Veragua or Veraguas was the name of five Spanish colonial territorial entities in Central America, beginning in the 16th century during the Spanish colonization of the Americas.
The term was based on a Central American indigenous peoples name for the region. It was used for colonial territories in present-day Costa Rica, Nicaragua, and Panama.
The Spanish colonial territorial entities with the name Veragua include:The Governorate of Veragua (Gobernación de Veragua) (1502-1537) included the Caribbean coast of present-day Nicaragua and Costa Rica and the coast of Panama as far as the Río Belén, namely, the coastline explored by Christopher Columbus on his fourth voyage, in 1502. It was this area that Columbus (and his heirs) claimed as his private domain, but which the Crown did not recognize. Spanish governors of this territory were Diego de Nicuesa and Felipe Gutiérrez y Toledo.
The Duchy of Veragua, created in 1537 from the Gobernación de Veragua in territory now belonging to Panama. The first duke was Luis Colón y Toledo, grandson and heir of Columbus, who received the title after a long lawsuit with the Crown of Castile. In 1556 he returned the territory to the Crown but retained the ducal title.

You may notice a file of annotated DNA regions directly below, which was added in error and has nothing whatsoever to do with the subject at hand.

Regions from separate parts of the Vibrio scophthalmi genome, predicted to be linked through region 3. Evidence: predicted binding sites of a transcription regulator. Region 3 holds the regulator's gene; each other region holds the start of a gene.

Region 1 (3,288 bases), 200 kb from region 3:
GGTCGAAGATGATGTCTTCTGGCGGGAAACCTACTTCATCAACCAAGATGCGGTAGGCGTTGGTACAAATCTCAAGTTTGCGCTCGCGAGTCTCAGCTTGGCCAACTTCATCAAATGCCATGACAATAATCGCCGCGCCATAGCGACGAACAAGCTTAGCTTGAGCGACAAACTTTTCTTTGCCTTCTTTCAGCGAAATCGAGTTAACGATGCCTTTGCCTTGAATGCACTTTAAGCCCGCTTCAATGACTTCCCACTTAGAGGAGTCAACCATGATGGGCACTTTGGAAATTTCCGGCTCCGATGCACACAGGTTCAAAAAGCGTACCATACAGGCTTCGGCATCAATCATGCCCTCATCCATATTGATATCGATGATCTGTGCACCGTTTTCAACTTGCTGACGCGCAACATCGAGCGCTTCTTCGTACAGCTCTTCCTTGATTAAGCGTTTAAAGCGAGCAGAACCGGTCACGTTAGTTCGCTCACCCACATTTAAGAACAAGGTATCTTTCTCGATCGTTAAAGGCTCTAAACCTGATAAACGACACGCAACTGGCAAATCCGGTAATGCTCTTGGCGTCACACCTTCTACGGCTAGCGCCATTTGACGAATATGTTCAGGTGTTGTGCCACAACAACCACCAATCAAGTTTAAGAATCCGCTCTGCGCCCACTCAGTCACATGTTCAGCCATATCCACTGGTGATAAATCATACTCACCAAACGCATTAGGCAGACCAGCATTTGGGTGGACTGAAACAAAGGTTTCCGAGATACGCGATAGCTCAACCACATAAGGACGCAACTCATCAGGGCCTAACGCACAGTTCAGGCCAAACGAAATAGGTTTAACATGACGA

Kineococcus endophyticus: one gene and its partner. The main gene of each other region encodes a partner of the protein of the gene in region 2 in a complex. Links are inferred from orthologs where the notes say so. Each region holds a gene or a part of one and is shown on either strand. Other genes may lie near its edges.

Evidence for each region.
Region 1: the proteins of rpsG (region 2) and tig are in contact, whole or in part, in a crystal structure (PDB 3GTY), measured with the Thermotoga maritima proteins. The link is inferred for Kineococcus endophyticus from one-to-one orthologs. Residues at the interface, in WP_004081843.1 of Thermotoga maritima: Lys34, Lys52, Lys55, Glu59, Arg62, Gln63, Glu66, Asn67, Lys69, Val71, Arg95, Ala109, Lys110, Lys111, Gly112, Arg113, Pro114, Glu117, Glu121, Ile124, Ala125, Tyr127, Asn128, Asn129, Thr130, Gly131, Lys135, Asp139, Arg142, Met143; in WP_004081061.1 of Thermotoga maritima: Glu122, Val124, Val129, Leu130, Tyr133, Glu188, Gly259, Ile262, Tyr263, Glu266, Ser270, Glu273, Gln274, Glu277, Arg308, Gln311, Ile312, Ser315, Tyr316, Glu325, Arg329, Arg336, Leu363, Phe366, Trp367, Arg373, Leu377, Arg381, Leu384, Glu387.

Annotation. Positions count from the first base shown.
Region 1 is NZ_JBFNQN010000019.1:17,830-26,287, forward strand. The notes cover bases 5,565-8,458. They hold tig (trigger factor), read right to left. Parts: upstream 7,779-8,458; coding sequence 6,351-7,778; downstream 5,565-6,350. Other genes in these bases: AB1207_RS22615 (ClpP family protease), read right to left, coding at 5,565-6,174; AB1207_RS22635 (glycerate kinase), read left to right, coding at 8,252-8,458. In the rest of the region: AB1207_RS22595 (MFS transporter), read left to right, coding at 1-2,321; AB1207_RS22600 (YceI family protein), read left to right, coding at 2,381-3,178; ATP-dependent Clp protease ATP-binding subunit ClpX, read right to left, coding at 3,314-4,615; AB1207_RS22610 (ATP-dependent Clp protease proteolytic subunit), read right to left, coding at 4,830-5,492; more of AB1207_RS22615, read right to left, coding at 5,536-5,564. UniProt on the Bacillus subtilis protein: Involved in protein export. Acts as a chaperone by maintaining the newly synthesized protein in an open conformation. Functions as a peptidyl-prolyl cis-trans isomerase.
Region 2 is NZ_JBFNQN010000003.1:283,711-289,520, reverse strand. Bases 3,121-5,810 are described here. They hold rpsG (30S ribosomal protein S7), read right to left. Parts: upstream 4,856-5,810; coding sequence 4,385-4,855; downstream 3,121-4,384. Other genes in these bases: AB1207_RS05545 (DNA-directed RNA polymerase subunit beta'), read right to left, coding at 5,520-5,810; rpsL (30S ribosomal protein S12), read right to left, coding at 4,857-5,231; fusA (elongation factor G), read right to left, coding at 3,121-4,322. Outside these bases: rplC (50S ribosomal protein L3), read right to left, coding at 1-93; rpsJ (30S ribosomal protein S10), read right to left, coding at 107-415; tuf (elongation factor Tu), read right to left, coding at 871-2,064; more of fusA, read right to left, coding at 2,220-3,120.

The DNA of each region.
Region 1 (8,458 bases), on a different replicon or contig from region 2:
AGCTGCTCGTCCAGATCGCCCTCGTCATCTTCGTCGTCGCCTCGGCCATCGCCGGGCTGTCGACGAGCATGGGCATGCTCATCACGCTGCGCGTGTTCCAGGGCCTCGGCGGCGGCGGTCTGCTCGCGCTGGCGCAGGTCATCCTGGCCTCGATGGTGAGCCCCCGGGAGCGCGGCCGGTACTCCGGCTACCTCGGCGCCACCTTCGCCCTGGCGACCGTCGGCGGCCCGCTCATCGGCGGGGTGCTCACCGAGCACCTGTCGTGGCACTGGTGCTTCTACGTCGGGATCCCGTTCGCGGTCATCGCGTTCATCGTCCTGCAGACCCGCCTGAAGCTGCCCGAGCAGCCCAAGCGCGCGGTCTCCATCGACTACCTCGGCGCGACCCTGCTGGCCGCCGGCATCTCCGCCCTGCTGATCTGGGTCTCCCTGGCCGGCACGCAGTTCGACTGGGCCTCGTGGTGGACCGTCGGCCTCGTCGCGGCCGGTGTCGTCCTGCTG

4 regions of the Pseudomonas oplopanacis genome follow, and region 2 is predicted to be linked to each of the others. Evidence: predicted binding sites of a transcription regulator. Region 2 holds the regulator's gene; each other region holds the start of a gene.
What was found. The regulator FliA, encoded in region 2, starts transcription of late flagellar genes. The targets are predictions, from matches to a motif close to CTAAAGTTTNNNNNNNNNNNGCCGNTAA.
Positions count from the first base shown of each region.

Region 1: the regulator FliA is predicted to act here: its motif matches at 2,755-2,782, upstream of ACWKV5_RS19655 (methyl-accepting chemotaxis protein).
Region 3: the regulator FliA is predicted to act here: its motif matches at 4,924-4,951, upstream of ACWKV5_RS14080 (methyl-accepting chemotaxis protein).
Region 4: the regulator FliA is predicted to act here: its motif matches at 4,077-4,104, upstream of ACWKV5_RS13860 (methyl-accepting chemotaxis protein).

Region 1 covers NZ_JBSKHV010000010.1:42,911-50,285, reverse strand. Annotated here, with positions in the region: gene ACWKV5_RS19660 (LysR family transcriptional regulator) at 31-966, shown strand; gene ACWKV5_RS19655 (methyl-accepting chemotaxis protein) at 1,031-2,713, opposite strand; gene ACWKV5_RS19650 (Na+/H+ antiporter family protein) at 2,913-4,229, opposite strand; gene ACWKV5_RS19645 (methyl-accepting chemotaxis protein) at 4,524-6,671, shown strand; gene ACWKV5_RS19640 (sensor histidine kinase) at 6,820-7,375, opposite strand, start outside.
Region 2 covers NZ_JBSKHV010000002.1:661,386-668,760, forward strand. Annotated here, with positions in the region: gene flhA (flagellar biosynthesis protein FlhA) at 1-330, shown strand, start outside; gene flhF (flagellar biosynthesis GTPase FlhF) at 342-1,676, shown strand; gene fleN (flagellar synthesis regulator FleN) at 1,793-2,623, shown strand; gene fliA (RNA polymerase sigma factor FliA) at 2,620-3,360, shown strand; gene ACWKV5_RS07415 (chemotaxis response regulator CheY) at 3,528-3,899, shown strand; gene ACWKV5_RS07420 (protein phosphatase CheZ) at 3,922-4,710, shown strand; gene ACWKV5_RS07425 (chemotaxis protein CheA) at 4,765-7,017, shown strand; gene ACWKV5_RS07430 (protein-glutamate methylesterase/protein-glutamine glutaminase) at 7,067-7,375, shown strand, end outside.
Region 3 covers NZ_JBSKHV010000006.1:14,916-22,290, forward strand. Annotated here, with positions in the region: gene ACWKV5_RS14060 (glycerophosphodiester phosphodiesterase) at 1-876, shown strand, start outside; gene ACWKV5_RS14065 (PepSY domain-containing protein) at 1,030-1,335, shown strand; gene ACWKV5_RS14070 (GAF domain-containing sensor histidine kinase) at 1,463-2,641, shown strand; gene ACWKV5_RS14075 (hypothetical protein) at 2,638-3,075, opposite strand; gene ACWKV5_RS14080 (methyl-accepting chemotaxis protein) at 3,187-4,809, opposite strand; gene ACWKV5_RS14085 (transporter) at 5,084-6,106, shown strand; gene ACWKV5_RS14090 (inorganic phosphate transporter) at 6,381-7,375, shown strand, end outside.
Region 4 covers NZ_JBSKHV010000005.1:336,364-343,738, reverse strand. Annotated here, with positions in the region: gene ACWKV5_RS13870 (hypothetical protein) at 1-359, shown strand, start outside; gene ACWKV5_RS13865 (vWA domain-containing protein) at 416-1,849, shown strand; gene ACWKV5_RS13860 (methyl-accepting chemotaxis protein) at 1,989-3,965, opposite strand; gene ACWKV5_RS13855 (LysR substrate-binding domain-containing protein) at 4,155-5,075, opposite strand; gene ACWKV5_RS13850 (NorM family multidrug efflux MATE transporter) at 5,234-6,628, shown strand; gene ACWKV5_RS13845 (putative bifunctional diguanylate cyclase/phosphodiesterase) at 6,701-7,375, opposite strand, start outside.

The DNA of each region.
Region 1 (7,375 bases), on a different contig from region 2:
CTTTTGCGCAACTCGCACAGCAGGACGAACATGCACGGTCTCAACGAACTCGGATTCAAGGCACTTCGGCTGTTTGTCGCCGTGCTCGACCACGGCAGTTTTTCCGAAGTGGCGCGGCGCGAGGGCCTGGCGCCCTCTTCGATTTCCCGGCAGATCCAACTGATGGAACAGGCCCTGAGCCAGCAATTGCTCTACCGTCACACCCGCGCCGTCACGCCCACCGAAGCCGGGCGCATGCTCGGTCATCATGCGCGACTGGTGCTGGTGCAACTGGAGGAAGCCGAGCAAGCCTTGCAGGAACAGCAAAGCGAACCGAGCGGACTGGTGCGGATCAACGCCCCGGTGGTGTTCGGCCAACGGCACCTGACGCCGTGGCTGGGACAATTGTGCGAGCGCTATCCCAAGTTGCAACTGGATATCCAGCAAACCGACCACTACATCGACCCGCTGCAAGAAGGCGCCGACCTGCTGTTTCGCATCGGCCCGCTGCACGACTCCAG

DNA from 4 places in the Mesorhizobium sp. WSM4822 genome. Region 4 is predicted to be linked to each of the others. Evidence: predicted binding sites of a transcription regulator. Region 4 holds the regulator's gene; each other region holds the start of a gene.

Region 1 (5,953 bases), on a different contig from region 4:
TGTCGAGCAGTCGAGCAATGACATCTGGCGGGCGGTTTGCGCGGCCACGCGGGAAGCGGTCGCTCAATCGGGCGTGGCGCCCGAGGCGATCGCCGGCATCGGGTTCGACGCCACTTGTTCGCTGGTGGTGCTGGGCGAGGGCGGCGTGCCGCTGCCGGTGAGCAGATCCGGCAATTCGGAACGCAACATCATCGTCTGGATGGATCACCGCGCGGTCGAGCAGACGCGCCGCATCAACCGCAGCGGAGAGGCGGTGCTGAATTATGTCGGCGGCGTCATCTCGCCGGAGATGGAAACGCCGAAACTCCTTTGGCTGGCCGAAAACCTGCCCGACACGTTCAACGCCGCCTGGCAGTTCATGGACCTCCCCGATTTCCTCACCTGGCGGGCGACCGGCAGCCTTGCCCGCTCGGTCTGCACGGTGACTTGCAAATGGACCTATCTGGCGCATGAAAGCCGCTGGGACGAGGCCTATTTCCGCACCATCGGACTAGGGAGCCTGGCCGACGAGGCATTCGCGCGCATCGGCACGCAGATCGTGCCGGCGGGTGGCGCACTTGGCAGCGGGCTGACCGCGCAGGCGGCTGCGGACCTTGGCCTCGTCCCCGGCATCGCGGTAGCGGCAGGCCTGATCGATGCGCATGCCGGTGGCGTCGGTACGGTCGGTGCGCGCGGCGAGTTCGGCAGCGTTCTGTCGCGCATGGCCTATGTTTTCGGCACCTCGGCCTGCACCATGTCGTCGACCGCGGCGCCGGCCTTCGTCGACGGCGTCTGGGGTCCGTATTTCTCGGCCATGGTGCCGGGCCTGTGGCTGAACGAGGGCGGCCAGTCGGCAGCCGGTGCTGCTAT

Royal Veragua (Veragua Real) (1537-1540) included those territories of the Governorate of Veragua not included in the Duchy of Veragua. These territories were in two parts, with the duchy separating them. In 1540 the western part, together with territories from Castilla de Oro, became the Province of Nuevo Cartago y Costa Rica within the Spanish Captaincy General of Guatemala (Kingdom of Guatemala).
The Province of Veragua, formed in 1560 from territories formerly in the Duchy of Veragua. Its first governor was Francisco Vázquez. This territory, slightly expanded to the west and the south, became a dependency of the Intendencia of Panama, and in 1821, of the Republic of Colombia.
Veraguas Province is a present-day Province of the Republic of Panama.